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When It's Time To Replace That Knee

When you think about how much work our knees do over the course of a lifetime, it’s a bit of a wonder how people get to an advanced old age and still have no trouble at all walking. But some won’t be so lucky and will have knees worn out during their lifetime. These people will usually seek knee replacement surgery.
Knee replacement surgery, also known as arthroplasty is a procedure that enables a patient to experience pain relief and regain use of a diseased knee. This is a time consuming procedure since it involves the cutting away of bone and cartilage from the thigh bone, shin bone and knee cap in order to make way for an artificial joint that is composed of metal alloy, state of the art plastics and polymers. Your artificial knee joint will be customized to suit you based on your lifestyle, weight, and height.

The knees are damaged usually by medical conditions such as osteoarthritis and rheumatoid arthritis. Not everyone will be advised to undergo knee replacement surgery at the first sign of pain. Those who are suitable candidates for knee replacement surgery include the following:

  • The pain is so severe that it is already debilitating, taking away their ability to walk, or even stand up. They may even feel pain in their knees even as they are not moving.
  • Other forms of treatment have not improved the situation. Sometimes, knee pain can be caused by obesity, with the heavy weight of the body bearing down on the knee joint. Other times it can be caused by inflammation of the joints. If you have tried all sorts of conventional treatment and it still has not addressed the problem, then it may be time for knee replacement surgery.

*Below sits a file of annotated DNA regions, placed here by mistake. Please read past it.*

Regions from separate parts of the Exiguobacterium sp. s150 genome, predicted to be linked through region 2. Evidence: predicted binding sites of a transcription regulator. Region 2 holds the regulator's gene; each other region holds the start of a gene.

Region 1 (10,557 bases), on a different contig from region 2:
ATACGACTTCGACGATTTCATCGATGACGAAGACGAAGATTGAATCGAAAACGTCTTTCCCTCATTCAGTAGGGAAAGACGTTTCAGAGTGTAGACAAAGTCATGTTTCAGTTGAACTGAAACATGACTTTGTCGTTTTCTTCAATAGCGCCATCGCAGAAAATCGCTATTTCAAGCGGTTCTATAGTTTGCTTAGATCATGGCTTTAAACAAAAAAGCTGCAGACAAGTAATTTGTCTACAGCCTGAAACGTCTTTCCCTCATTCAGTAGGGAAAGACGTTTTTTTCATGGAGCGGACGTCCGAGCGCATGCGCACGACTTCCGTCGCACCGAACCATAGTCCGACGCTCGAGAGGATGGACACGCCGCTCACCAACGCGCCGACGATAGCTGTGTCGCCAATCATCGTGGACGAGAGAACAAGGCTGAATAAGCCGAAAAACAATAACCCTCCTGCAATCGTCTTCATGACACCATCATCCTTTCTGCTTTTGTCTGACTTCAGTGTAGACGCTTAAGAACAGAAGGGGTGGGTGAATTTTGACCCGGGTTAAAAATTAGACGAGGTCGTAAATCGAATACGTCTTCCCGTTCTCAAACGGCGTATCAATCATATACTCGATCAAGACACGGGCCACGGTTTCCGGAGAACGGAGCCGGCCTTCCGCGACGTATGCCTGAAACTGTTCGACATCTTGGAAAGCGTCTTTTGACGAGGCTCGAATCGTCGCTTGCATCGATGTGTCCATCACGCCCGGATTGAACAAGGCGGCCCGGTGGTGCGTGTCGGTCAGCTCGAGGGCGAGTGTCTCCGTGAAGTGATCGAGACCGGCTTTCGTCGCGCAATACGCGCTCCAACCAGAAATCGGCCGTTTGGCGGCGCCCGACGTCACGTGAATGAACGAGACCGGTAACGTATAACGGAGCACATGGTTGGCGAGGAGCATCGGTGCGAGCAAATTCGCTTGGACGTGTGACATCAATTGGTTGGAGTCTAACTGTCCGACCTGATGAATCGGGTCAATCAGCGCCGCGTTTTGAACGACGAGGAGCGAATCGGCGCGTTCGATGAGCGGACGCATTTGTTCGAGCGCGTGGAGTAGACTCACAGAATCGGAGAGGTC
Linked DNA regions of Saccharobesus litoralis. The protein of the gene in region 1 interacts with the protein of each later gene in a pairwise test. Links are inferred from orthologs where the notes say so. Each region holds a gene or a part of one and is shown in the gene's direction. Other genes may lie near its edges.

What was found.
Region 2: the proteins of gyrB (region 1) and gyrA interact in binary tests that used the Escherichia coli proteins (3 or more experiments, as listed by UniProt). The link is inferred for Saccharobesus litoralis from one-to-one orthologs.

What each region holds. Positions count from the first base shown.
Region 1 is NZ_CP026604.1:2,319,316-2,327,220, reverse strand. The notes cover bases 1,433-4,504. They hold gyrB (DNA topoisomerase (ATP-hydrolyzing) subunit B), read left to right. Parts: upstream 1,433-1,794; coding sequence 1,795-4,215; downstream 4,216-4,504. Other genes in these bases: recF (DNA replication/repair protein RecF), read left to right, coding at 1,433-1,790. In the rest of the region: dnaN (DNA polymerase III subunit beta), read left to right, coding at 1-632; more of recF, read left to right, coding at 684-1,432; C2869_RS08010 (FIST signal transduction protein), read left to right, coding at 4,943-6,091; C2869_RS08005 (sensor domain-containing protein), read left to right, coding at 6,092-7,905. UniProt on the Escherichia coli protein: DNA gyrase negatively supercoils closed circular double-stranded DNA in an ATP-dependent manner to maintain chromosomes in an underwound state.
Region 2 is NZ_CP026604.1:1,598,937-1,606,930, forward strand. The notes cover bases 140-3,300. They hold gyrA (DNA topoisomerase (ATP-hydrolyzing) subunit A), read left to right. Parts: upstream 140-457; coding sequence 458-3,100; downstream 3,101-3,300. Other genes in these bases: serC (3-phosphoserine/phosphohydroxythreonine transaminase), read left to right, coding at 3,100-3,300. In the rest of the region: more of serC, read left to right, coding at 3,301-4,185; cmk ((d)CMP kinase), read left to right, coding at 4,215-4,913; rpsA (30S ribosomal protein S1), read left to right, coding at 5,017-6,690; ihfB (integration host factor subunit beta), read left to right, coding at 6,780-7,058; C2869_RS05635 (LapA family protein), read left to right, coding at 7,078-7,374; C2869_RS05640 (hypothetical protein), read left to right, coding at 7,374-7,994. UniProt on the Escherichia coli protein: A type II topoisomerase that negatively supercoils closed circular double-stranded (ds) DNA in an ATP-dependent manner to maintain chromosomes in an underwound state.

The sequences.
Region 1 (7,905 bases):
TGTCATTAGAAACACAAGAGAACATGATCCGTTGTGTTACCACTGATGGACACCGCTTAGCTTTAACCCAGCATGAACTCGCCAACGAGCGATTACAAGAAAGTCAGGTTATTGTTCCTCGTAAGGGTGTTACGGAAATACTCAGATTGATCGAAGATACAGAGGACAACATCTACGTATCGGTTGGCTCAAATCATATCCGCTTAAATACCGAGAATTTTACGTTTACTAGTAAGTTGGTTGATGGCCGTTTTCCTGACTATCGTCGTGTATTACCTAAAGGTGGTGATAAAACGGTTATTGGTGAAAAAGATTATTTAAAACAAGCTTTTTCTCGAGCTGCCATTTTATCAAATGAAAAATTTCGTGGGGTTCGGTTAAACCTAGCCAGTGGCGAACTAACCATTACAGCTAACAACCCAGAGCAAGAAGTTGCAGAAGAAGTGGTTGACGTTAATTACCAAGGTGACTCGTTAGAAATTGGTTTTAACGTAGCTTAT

• Your knee bows in or out—those who have knee deformities are good candidates for knee replacement surgery

Like any other type of surgery, there are risks associated with knee replacement surgery. These risks include infection, formation of blood clots, stiffness in the knees, nerve damage, heart attack and stroke. There is a low risk of developing serious conditions from the surgery though, at only 2%. It is important to note however, that infections can occur in the replacement site even years after surgery.

It is best to prepare your home for the recovery period following your surgery. Preferably, your living space should occupy only one floor because recuperating will mean that it will be very difficult to manage climbing of stairs. There should also be handrails in the shower and bath that can keep you safe and make moving around more manageable. Carpets that are not fixed on the floor should also be removed to avoid slipping.